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I found two great profilers:

Have anyone tried them both? Which is better?

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2 Answers 2

oprofile is more accurate; it uses CPU performance monitoring (built in hardware monitoring with 100s of performance events);

and google-perftools libprofiler.so uses setitimer - intreval timer of OS kernel:

$ nm -D libprofiler.so | grep timer
     U getitimer
     U setitimer

Interval timer is emulated by OS and it can't be more than HZ, as I know (100 times per second or 1000 times per second or 300 or 250). I just tried both 10000 and 100000, but the effective rate was 1000 (run time of program is 2 seconds and there is only ~2000 samples collected by cpu profiler from google). This is my HZ:

$ zgrep HZ= /proc/config.gz
CONFIG_HZ=1000

Don't know how this will work on tickless kernel.

In turn, oprofile uses special hardware in CPU and this hardware is accurate up to several ticks. It can measure, where your program is, at every 100000th or 1000000th ticks of CPU and this value is not tied to OS HZ setting. Also it can profile not only on every N-th tick of CPU, but also on every N-th L2 cache miss or every N-th jmp misprediction and so on... there are hundreds of hardware performance events in any CPU after Pentium Pro.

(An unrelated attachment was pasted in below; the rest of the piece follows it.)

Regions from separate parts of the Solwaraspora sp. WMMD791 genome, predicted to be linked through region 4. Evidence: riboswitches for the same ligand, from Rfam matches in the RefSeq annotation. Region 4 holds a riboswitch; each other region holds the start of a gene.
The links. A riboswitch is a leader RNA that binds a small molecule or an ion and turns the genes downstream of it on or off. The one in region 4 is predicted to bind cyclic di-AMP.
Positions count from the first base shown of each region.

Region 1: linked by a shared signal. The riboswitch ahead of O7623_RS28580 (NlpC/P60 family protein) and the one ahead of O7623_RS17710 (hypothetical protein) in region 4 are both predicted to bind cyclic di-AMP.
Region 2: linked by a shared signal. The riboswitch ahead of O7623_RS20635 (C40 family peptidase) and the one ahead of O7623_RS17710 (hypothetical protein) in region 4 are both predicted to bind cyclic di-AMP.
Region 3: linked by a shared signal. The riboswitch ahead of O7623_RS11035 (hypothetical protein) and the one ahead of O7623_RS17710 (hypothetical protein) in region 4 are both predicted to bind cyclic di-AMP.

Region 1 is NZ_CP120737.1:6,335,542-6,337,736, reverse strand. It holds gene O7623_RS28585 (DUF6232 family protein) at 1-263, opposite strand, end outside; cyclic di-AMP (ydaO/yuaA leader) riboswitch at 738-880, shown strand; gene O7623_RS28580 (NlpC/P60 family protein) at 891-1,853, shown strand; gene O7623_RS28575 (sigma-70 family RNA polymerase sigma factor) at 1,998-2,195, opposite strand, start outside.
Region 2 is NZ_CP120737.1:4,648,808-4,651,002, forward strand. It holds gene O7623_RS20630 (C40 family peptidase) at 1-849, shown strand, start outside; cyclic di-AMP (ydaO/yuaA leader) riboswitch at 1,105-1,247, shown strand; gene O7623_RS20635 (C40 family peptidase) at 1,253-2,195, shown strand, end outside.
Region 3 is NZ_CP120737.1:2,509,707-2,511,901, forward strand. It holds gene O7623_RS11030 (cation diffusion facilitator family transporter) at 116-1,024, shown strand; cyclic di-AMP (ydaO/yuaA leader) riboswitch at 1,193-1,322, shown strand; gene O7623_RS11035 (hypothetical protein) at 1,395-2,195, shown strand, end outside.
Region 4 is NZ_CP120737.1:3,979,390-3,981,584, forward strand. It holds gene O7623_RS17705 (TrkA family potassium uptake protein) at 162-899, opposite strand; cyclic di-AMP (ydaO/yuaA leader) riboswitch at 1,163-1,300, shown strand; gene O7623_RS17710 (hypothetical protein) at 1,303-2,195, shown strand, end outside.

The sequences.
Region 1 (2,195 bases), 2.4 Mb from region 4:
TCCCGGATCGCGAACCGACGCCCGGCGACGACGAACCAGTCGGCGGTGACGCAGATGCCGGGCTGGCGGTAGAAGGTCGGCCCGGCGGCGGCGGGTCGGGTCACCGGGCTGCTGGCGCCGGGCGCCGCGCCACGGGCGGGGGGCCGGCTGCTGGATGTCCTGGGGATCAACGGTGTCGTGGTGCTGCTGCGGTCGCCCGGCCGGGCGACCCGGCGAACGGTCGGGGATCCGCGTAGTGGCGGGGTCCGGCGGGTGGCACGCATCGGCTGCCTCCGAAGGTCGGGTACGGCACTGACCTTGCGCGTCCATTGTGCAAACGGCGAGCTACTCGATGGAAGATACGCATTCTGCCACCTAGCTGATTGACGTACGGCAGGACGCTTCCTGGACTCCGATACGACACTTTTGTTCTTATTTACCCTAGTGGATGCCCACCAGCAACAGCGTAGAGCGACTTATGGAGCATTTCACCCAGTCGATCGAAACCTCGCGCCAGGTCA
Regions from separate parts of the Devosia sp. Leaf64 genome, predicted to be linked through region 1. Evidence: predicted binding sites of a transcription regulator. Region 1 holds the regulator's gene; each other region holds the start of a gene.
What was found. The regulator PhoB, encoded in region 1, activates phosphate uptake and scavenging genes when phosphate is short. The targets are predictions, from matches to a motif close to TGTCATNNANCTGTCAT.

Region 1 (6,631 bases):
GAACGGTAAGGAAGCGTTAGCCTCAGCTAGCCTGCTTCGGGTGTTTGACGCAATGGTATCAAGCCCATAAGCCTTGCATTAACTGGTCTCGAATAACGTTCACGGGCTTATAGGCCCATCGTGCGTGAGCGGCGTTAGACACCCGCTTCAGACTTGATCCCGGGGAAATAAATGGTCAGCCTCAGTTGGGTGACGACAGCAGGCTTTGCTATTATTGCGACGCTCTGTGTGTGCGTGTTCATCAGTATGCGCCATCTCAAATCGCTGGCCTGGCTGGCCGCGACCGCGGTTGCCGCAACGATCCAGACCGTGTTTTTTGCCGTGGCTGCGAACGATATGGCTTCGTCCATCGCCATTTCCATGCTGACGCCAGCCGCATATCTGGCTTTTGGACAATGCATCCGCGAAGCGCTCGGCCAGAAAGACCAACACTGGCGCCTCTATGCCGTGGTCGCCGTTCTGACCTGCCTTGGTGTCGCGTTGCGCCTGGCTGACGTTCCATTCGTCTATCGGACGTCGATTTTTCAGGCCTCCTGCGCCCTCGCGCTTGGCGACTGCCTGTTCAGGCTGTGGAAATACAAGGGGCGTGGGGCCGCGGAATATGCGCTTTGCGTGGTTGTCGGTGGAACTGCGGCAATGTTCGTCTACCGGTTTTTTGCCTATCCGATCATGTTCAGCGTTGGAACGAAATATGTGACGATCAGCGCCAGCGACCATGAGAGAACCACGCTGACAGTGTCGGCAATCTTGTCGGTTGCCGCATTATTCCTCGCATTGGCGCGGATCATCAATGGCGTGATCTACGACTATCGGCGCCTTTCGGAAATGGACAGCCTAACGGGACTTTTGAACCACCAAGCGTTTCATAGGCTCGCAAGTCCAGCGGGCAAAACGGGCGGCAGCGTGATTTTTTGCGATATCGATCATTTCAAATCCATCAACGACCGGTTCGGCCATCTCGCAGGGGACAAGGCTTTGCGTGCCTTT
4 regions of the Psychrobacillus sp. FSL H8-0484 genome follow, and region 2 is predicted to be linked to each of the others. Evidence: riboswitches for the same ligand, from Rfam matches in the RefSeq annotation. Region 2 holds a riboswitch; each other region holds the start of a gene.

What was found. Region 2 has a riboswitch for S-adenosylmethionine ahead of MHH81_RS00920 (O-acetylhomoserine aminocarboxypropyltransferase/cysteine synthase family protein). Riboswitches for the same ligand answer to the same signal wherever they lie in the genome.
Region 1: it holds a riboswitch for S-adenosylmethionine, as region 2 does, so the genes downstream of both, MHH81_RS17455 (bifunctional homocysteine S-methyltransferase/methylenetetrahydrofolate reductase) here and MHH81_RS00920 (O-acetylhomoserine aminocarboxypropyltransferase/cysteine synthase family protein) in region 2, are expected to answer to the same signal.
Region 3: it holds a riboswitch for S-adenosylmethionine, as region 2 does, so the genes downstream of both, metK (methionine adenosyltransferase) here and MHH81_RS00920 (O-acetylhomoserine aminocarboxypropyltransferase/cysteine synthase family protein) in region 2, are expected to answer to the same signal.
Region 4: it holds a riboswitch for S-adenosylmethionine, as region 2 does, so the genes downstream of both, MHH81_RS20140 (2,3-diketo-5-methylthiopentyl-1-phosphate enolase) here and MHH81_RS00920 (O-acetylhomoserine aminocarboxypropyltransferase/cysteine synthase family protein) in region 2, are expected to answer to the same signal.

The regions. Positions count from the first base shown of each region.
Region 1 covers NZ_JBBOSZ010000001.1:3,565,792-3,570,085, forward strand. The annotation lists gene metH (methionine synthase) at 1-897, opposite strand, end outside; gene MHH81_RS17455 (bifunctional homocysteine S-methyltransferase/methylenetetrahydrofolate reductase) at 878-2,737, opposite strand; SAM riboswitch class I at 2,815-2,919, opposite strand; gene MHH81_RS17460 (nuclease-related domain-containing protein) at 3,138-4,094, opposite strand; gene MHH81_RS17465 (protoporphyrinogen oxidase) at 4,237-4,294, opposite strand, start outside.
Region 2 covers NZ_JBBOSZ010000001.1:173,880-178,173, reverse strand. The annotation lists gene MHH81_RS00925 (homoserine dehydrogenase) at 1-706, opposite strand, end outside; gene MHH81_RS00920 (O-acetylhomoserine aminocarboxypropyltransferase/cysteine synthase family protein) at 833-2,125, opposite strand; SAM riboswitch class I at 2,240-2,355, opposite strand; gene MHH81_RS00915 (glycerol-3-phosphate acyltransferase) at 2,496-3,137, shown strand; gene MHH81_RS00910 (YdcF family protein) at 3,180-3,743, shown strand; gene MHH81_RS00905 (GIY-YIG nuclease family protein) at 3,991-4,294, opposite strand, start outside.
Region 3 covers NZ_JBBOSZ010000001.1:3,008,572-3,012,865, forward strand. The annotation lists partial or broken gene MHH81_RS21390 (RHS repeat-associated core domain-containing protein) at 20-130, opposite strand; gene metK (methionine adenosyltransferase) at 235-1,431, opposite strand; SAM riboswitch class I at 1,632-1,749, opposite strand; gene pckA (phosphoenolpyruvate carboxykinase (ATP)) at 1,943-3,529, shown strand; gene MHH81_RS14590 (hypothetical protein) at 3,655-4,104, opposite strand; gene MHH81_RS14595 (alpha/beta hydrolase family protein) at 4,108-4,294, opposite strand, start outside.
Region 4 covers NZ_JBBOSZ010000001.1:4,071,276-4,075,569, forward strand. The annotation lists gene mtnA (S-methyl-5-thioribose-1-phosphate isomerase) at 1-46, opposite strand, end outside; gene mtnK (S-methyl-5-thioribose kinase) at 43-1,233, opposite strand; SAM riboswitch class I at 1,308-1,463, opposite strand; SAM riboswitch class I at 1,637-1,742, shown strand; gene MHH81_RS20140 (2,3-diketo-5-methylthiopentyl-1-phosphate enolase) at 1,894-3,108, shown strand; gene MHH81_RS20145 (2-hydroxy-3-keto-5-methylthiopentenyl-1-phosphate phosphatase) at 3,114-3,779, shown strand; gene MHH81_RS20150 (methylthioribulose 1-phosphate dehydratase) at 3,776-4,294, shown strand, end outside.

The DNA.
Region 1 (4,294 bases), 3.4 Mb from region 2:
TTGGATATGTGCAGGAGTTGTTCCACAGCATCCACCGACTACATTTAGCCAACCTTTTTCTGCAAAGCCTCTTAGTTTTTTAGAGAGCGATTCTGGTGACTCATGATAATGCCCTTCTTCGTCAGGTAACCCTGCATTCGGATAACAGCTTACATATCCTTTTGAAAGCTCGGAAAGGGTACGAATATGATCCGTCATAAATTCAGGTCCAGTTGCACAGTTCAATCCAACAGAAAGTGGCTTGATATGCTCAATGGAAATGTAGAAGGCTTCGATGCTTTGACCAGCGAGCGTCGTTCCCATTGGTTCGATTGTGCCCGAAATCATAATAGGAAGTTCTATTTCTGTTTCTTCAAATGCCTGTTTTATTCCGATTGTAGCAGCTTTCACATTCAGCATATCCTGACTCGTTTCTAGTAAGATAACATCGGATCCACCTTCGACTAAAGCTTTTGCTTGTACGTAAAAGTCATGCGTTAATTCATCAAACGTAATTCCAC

The other better side of oprofile is that it can profile anything, any user application or all user application or kernel and every application.

But oprofile requires root to use it (AFAIK), it can freeze you system with wrong usage; it needs to be enabled in kernel (when kernel was built).

Better side of google-perftools is: easy to use; good graphing and analysing capabilities; need no root to work. Also, there is a good heap profiler in google-perftools.

Both oprofile and google-perftools/cpuprofiler:

  • needs no recompilation of application (like it was needed with gprof/gcov)
  • can draw a partial callgraph (like it is done in kcachegind, e.g. 1 2; pprof even can draw via kcachegrind with callgrind command )
  • will measure real profile (not an emulated one like in kcachegrind/callgrind/ other valgrind-based)
  • portable (oprofile needs support from and for CPU, but it is here for intel/amd/via/ many arms; perftools will work anywhere where it can get callstack and ask OS to install setitimer)
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I would humbly suggest that accuracy is missing the point. As Maxim suggested, you might look at this.

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